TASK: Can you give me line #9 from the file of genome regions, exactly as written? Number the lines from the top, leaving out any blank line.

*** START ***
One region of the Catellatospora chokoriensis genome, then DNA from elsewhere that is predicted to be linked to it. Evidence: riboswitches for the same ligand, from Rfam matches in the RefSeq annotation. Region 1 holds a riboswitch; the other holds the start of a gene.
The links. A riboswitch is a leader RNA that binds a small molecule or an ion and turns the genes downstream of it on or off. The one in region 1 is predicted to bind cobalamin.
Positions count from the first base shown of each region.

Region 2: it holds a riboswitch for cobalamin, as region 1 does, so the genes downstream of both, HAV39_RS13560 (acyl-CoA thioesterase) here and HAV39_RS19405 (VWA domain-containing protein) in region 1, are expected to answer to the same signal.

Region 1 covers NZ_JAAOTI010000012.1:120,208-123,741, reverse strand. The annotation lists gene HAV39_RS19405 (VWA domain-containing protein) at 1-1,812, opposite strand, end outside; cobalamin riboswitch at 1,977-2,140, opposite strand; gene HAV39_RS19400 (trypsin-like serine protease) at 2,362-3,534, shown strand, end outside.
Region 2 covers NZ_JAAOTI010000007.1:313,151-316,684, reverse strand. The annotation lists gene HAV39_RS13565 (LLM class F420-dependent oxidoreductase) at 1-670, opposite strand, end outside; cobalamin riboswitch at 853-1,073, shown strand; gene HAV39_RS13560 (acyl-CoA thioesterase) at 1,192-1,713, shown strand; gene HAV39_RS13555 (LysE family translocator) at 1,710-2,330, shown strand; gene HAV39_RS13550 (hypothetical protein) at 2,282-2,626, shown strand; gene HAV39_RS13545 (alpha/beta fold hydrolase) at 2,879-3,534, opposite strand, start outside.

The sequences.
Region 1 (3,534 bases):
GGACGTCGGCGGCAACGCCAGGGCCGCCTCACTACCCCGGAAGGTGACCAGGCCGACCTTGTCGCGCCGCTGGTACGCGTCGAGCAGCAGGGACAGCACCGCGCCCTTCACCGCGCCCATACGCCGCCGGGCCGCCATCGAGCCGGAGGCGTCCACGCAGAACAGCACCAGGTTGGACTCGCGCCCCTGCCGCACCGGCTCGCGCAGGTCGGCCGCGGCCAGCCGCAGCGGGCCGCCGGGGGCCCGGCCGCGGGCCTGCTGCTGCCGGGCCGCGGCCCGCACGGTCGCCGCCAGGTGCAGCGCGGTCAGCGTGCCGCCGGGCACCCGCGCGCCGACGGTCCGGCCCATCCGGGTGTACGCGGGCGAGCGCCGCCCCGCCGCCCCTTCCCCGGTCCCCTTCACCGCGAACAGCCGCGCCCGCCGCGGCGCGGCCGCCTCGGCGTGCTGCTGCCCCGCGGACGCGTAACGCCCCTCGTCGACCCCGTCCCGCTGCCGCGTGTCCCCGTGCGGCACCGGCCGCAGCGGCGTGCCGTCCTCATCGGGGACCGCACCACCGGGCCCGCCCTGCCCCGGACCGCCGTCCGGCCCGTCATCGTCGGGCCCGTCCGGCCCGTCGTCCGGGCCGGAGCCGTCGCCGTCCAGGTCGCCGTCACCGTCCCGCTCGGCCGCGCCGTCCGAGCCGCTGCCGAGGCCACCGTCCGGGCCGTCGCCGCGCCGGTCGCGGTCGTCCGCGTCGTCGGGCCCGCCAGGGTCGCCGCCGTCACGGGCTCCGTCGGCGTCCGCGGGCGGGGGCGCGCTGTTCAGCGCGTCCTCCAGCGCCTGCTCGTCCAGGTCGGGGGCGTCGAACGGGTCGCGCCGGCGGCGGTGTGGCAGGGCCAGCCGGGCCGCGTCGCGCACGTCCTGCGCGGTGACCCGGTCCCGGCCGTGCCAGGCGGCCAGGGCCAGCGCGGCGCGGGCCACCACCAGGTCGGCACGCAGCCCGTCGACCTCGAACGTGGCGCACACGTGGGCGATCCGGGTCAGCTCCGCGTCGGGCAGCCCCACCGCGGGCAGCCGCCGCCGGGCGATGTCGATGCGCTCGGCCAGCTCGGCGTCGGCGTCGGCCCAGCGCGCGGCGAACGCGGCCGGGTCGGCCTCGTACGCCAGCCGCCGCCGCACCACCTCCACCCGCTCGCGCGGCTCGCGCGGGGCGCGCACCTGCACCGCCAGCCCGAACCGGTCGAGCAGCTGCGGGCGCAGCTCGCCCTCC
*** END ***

GGACGTCGGCGGCAACGCCAGGGCCGCCTCACTACCCCGGAAGGTGACCAGGCCGACCTTGTCGCGCCGCTGGTACGCGTCGAGCAGCAGGGACAGCACCGCGCCCTTCACCGCGCCCATACGCCGCCGGGCCGCCATCGAGCCGGAGGCGTCCACGCAGAACAGCACCAGGTTGGACTCGCGCCCCTGCCGCACCGGCTCGCGCAGGTCGGCCGCGGCCAGCCGCAGCGGGCCGCCGGGGGCCCGGCCGCGGGCCTGCTGCTGCCGGGCCGCGGCCCGCACGGTCGCCGCCAGGTGCAGCGCGGTCAGCGTGCCGCCGGGCACCCGCGCGCCGACGGTCCGGCCCATCCGGGTGTACGCGGGCGAGCGCCGCCCCGCCGCCCCTTCCCCGGTCCCCTTCACCGCGAACAGCCGCGCCCGCCGCGGCGCGGCCGCCTCGGCGTGCTGCTGCCCCGCGGACGCGTAACGCCCCTCGTCGACCCCGTCCCGCTGCCGCGTGTCCCCGTGCGGCACCGGCCGCAGCGGCGTGCCGTCCTCATCGGGGACCGCACCACCGGGCCCGCCCTGCCCCGGACCGCCGTCCGGCCCGTCATCGTCGGGCCCGTCCGGCCCGTCGTCCGGGCCGGAGCCGTCGCCGTCCAGGTCGCCGTCACCGTCCCGCTCGGCCGCGCCGTCCGAGCCGCTGCCGAGGCCACCGTCCGGGCCGTCGCCGCGCCGGTCGCGGTCGTCCGCGTCGTCGGGCCCGCCAGGGTCGCCGCCGTCACGGGCTCCGTCGGCGTCCGCGGGCGGGGGCGCGCTGTTCAGCGCGTCCTCCAGCGCCTGCTCGTCCAGGTCGGGGGCGTCGAACGGGTCGCGCCGGCGGCGGTGTGGCAGGGCCAGCCGGGCCGCGTCGCGCACGTCCTGCGCGGTGACCCGGTCCCGGCCGTGCCAGGCGGCCAGGGCCAGCGCGGCGCGGGCCACCACCAGGTCGGCACGCAGCCCGTCGACCTCGAACGTGGCGCACACGTGGGCGATCCGGGTCAGCTCCGCGTCGGGCAGCCCCACCGCGGGCAGCCGCCGCCGGGCGATGTCGATGCGCTCGGCCAGCTCGGCGTCGGCGTCGGCCCAGCGCGCGGCGAACGCGGCCGGGTCGGCCTCGTACGCCAGCCGCCGCCGCACCACCTCCACCCGCTCGCGCGGCTCGCGCGGGGCGCGCACCTGCACCGCCAGCCCGAACCGGTCGAGCAGCTGCGGGCGCAGCTCGCCCTCC